The study (AZ 118/07) was approved by the Ethics Commission of the Christian-Albrechts-University of Kiel, Germany.
Testing osseointegration in an animal model
The in vivo study of the osseointegration of zirconium and titanium implants was carried out on 8 adult female domestic pigs (>18 months, average body weight 94.5 kg). The domestic pig is an appropriate model for the simulation of human operations because of its bone metabolism and its size. The new bone formation rate of the domestic pig (1.2–1.5 μm/day) is similar to that of humans (1–1.5 μm/day) . The animals were kept in small groups in purpose-designed sties and fed a standard diet (Altromin 9023 ® , Altromin International GmbH, Lage, Germany) and with water ad libitum.
In a split animal design, both sides of each pig were treated in exactly the same manner, except for the different implant materials (zirconium versus titanium). The osseo connected surface of the titanium implant was sandblasted and high temperature etched.
The animals were divided into two groups, which were killed after 4 and 12 weeks. For all surgical procedures, the animals were anesthetized by an intravenous injection of ketamine HCl (Ketavets ® , Ratiopharm, Ulm, Germany). The frontal skull of the animals was selected for following properties: it provides comparable placement sites inter- and intra-individually; the bone is of desmal origin and not vascularized by a central blood vessel; and the bone quality is class II–III.
After applying local anaesthesia to the area of the frontal skull (Ultracain D-S forte ® , Hoechst GmbH, Frankfurt, Germany), a sagittal incision was made, and the soft tissue and periosteum were mobilized. In each animal, 4 zirconium (WhiteSky, Bredent, Germany) and 4 titanium implants (BlueSky, Bredent, Germany) (diameter 4 mm; length 12 mm) were inserted with primary stability ( n = 64). The implants were inserted following the protocol in two rows of four implants and executed according to the guidelines of the manufacturer without any additional measures. They were inserted 1 cm apart to avoid biological interimplant action. After the insertion of the implants, the soft tissues were readapted and the wounds were closed with resorbable sutures (Vicryl 3.0 ® , Ethicon GmbH & Co KG, Norderstedt, Germany). Perioperative antibiosis was achieved with a preoperative i.m. injection of 1 g clemizol-penicillin (Clemizol-Penicillin i.m. forte ® , Grünenthal GmbH, Aachen, Germany). Postoperative pain control was one injection of 500 mg metamizol i.m. (Novalgin ® , Hoechst AG, Bad Soden, Germany) and oral tramadol 2 × 50 mg/day (Tramal ® , Grünenthal GmbH, Aachen, Germany).
The animals were killed after 4 ( n = 4) and 12 ( n = 4) week’s observational period. The animals were sedated with a mixture of azaperone and midazolam (1 mg/kg, i.m.), then 20% pentobarbital solution (Dermocal AG ® , Buenos Aires, Argentina) was delivered into the ear vein until cardiac arrest occurred.
The ossa frontalia were harvested and specimens were fixed by immersion in 1.4% paraformaldehyde (41 °C) to render the organic matrix insoluble. The specimens were dehydrated in increasing concentrations of alcohol at 21 °C in a dehydration unit (Shandon Citadel 1000, Shandon GmbH, Frankfurt, Germany). The specimens were embedded in Technovit 9100 ® (Heraeus Kulzer, Kulzer Division, Werheim, Germany) for histological examination by means of grounded sections using the technique described by D onath & B reuner .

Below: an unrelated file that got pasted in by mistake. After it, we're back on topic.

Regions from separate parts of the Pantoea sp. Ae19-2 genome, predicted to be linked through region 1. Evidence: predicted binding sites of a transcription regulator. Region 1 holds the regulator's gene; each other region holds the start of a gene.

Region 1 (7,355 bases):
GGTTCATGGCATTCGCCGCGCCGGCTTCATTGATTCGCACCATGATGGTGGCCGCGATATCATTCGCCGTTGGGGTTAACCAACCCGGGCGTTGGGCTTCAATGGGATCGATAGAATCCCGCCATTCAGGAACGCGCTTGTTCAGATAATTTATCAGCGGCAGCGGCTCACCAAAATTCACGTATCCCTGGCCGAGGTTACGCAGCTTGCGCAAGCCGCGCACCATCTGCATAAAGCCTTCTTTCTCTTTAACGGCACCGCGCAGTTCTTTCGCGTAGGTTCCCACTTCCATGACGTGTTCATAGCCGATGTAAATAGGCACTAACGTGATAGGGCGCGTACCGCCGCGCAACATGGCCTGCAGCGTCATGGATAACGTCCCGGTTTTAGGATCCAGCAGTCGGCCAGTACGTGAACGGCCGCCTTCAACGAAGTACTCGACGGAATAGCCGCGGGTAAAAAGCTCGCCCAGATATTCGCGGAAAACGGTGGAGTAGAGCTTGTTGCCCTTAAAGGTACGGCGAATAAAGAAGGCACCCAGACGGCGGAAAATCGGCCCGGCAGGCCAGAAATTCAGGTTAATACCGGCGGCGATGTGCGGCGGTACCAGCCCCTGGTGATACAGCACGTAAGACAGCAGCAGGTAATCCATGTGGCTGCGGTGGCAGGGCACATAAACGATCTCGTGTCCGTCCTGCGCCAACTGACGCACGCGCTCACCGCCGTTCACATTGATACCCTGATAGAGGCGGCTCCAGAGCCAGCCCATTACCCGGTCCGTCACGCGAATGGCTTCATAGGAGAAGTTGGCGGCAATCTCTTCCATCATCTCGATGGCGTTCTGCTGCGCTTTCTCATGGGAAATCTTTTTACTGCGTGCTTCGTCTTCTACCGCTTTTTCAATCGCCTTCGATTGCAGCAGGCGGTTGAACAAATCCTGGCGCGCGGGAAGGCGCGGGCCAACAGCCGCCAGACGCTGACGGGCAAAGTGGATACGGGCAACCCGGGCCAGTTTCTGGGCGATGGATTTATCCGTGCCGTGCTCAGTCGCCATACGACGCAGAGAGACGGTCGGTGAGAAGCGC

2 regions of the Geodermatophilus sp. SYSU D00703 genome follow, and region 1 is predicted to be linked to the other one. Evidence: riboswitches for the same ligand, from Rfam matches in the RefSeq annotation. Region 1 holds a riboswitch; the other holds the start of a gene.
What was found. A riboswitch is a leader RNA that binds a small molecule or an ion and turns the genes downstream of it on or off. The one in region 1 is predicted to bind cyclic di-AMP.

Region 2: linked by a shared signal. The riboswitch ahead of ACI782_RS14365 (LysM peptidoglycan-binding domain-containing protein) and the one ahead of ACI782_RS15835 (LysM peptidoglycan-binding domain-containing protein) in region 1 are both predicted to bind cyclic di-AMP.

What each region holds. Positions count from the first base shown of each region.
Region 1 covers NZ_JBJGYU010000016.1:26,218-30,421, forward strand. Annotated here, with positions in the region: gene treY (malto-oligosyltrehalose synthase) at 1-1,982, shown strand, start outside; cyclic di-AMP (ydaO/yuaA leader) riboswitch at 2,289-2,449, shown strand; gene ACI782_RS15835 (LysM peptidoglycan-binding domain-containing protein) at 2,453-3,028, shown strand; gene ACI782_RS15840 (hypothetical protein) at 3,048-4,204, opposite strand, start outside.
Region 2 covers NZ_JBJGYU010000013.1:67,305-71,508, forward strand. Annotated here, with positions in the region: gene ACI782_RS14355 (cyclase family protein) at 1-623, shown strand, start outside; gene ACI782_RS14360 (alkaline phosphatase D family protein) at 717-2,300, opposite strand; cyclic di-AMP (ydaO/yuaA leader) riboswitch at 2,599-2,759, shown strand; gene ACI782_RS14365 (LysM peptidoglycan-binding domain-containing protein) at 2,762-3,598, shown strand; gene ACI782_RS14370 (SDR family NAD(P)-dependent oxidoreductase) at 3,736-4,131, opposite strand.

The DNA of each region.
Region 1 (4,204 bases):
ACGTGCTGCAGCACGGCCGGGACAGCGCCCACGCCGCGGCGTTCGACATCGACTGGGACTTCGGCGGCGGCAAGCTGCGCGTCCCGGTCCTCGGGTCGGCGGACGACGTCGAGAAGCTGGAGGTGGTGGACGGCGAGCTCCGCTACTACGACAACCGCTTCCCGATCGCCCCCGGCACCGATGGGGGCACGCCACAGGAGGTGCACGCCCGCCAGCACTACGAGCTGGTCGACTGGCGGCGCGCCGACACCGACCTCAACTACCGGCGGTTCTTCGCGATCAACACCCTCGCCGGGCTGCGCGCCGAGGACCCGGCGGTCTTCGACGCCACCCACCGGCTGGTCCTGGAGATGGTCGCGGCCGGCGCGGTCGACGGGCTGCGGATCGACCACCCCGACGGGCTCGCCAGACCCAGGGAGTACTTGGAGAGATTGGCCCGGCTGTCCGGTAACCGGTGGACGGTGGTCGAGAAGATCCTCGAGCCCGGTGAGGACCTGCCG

The preparations were prepared as undecalcified hard sections, stained with toluidine blue and examined microradiographically and histologically. After gradual dehydration in ethyl alcohol, the block was embedded in acrylic resin (Fluka Chemie AG, Buchs, Switzerland) and sectioned in 0.5 mm slices. One section per implant was fixed on an acrylic carrier and ground and polished down to approximately 90 μm. The microradiography of the 90 μm specimens was performed on 2 in. × 2 in. plates (Microchrome Technology Inc., San Josè, CA, USA) at 3 mAs and 25 kV using a microradiography device (Faxitron X-ray systems, Hewlett Packard GmbH, Böblingen, Germany). At a magnification of 4×, the plates were photographed under the microscope in approximately 100 slides. These were composed into a total view of the specimens and subjected to qualitative evaluation.
The histomorphometric evaluation was performed after one central slice was chosen. The percentage of the bone–implant contact (BIC) was analysed in the threaded area. The analysis was carried out with the computerized morphometric program of a digital image analysis camera (Q500MC, Leica( Cambridge Ltd., Cambridge, UK). The microscopic image was digitalized and then a 10-fold enlargement was transferred to the computer screen. Within the test groups, the BIC of the zirconium implant side was compared to that of the titanium implant side and statistically evaluated by means of a paired t test. The significance level was defined as α = 0.05.
For further evaluation, approximately 20 μm thin sections were stained with toluidine blue including histometric analysis. The threads of the screw type implants allowed easy orientation. The surface of the implant was traced by hand using the computer mouse. The length of this line was measured by computer after calibration with a known distance (total length). The contact areas of bone and metal were traced and the lengths of the line segments were added (bone–metal interface). By the division of bone–metal interface through total length the percentage of BIC was calculated. The BIC of the experimental sites was compared with the control sites and compared statistically to the paired t test at a significance level of 0.05.
The investigation was approved by the Animal Ethics Committee at the Semmelweis University of Budapest, Hungary (No.: 1053/eoh/2007).